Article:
There are two types of players; practice-day players and game-day players.
Practice-day players usually have the best workouts and seemingly spend the most amount of time working on their craft. We relish in and want those who have the hardest work-ethic to be rewarded. Even hearing about how “hard” someone has worked inherently makes it seem that they have earned it.
For instance, Adrian Wilson, Pro Bowl safety for the Arizona Cardinals was on vacation with his family one month before training camp was to begin. Yet, he returned home just four days into a 17 day respite; “I cut the vacation short because I felt like I wasn’t getting any better,” Wilson says (USA Today, 2007).
On the other hand, game-day players often have the “intangibles” of raising their game to a higher level during competition (i.e., Adrian Wilson). Notwithstanding that practice is the way to improve; it should be tempered with the realization that competition is the most important aspect. If we continually struggle during game-days, then making practice competitive is key.Only through competition in practice can players simulate these feelings of excitement. Setting up practices with win/lose situations is the surest way to replicate game day while at the same time utilizing practice players’ strengths.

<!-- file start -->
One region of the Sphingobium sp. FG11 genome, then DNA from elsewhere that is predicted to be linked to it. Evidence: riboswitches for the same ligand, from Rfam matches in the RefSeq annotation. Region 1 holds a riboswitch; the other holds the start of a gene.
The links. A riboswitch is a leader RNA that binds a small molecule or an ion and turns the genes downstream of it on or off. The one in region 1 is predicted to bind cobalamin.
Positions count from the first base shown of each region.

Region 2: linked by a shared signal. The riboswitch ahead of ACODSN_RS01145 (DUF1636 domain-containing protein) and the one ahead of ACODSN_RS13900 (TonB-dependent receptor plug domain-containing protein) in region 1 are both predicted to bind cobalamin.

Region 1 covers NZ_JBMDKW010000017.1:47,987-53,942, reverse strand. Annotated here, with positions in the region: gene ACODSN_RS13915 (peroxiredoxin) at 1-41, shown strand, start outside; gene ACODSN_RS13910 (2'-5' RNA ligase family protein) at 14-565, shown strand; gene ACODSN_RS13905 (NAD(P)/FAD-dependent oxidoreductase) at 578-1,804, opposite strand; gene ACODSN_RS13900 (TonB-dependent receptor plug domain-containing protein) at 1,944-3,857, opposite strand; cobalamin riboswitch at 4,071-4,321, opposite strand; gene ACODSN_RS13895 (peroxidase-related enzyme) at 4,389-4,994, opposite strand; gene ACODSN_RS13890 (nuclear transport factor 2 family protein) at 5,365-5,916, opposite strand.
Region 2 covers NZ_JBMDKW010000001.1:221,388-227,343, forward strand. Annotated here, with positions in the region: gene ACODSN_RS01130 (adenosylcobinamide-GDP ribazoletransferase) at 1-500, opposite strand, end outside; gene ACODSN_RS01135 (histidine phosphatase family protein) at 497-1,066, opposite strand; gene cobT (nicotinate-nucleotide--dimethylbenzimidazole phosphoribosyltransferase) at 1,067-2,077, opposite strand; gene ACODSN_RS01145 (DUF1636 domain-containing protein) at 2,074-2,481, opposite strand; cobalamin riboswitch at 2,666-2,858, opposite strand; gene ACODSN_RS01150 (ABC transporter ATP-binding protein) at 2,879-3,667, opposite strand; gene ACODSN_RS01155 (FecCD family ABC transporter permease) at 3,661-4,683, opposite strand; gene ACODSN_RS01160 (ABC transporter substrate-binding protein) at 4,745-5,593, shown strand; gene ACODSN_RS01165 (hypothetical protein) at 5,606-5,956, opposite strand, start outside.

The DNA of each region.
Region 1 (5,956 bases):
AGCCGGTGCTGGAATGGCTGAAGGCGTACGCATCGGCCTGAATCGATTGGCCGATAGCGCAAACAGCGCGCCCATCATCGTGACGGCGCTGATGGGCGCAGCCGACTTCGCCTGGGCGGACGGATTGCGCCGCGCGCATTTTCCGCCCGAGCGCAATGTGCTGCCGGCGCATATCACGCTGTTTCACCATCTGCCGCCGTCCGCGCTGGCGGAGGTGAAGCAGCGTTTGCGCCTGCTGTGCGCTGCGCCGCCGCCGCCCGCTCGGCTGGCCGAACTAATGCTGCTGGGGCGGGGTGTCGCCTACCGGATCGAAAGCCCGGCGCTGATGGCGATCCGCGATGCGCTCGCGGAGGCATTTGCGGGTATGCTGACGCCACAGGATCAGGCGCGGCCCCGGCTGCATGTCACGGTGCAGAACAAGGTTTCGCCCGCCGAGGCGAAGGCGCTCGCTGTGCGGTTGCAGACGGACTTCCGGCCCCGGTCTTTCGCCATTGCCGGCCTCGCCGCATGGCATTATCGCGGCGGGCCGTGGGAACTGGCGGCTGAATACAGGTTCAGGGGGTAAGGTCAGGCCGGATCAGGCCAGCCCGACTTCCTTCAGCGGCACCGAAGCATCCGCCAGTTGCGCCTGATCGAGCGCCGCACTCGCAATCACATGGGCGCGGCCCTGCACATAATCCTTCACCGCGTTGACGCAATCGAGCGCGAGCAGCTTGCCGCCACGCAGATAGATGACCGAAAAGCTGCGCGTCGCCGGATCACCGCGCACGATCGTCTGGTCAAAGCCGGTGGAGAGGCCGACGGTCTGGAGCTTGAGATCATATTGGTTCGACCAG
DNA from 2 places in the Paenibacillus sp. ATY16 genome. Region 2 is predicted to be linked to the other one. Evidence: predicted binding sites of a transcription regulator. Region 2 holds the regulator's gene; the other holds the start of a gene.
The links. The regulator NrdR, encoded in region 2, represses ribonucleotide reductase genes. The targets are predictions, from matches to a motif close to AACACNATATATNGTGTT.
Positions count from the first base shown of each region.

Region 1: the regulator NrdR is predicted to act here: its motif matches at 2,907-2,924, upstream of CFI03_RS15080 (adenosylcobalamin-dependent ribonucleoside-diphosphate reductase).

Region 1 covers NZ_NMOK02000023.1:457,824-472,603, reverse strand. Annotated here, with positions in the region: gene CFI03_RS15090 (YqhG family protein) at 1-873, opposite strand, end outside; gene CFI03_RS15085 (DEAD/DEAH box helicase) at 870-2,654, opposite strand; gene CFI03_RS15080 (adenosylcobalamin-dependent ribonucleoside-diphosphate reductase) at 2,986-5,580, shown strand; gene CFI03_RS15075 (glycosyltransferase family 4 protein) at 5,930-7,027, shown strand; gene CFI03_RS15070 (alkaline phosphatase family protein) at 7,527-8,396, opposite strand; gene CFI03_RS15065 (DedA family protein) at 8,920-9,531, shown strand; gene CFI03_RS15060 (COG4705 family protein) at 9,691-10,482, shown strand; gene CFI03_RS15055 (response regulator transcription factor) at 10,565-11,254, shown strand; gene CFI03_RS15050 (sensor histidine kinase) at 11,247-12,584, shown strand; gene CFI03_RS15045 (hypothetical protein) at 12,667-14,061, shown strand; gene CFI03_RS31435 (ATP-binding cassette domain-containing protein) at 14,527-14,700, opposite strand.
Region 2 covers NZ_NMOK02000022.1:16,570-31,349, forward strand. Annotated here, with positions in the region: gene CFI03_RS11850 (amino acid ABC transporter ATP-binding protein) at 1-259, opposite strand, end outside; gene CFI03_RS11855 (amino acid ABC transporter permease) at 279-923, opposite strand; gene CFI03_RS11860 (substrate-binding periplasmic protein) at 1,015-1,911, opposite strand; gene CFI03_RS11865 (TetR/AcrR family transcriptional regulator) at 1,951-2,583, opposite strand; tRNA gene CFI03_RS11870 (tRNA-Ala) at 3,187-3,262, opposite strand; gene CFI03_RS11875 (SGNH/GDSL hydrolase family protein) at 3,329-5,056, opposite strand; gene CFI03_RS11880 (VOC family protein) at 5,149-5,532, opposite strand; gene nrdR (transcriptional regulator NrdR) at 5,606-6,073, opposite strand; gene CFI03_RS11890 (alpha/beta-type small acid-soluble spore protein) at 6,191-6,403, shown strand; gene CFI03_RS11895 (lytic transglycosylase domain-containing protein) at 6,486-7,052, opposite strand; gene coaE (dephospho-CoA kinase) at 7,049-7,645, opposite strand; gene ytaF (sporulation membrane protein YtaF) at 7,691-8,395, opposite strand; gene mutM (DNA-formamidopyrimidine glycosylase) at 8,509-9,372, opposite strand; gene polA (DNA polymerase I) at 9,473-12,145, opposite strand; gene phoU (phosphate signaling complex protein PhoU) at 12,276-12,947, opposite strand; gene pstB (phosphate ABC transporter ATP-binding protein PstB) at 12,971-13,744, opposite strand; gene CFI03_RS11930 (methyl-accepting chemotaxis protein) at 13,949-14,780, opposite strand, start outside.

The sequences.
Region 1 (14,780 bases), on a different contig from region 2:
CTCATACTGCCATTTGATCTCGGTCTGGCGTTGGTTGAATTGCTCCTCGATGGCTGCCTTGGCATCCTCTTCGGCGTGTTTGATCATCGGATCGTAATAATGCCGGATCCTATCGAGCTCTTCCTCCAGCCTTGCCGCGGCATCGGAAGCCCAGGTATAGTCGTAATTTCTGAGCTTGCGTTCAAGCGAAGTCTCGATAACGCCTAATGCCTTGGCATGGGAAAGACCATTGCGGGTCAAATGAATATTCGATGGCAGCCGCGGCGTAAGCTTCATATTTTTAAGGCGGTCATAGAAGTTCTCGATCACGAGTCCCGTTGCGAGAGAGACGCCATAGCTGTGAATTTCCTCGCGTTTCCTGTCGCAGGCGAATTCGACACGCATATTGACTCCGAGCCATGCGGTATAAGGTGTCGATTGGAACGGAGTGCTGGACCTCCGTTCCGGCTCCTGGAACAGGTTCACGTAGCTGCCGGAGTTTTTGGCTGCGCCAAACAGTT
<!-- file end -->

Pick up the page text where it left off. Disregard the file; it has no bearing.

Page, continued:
Martina Navratilova won 177 tournament titles, most for any male or female tennis player. She was a consummate game-day player, but it wasn’t until she joined coach Nancy Lieberman that she adopted a new mentality. Nancy Lieberman’s goal: “Navratilova would train so hard that even on her worst day, she could beat anybody.”
Ideally, the “best” players effectively combine the competitiveness along with quality practice. However, if we are the hardest worker, yet our performances are not reflective, then we must examine the quality of our preparation. Whereas, if we raise our game only during competition then we haven’t reached our true potential. Game-day players must embrace how great they can be. They should be able to transfer their game-day competitiveness into practice by setting goals that they want to achieve.
Dr. Rob Bell is a Sport Psychology coach. DRB & Associates based in Indianapolis works with professional athletes & corporate athletes, coaches, and teams building their Mental Toughness. His 2nd book is titled The Hinge: The Importance of Mental Toughness. Follow on twitter @drrobbell or contact firstname.lastname@example.org
Check out the new film & e-book, NO FEAR: A simple guide to mental toughness .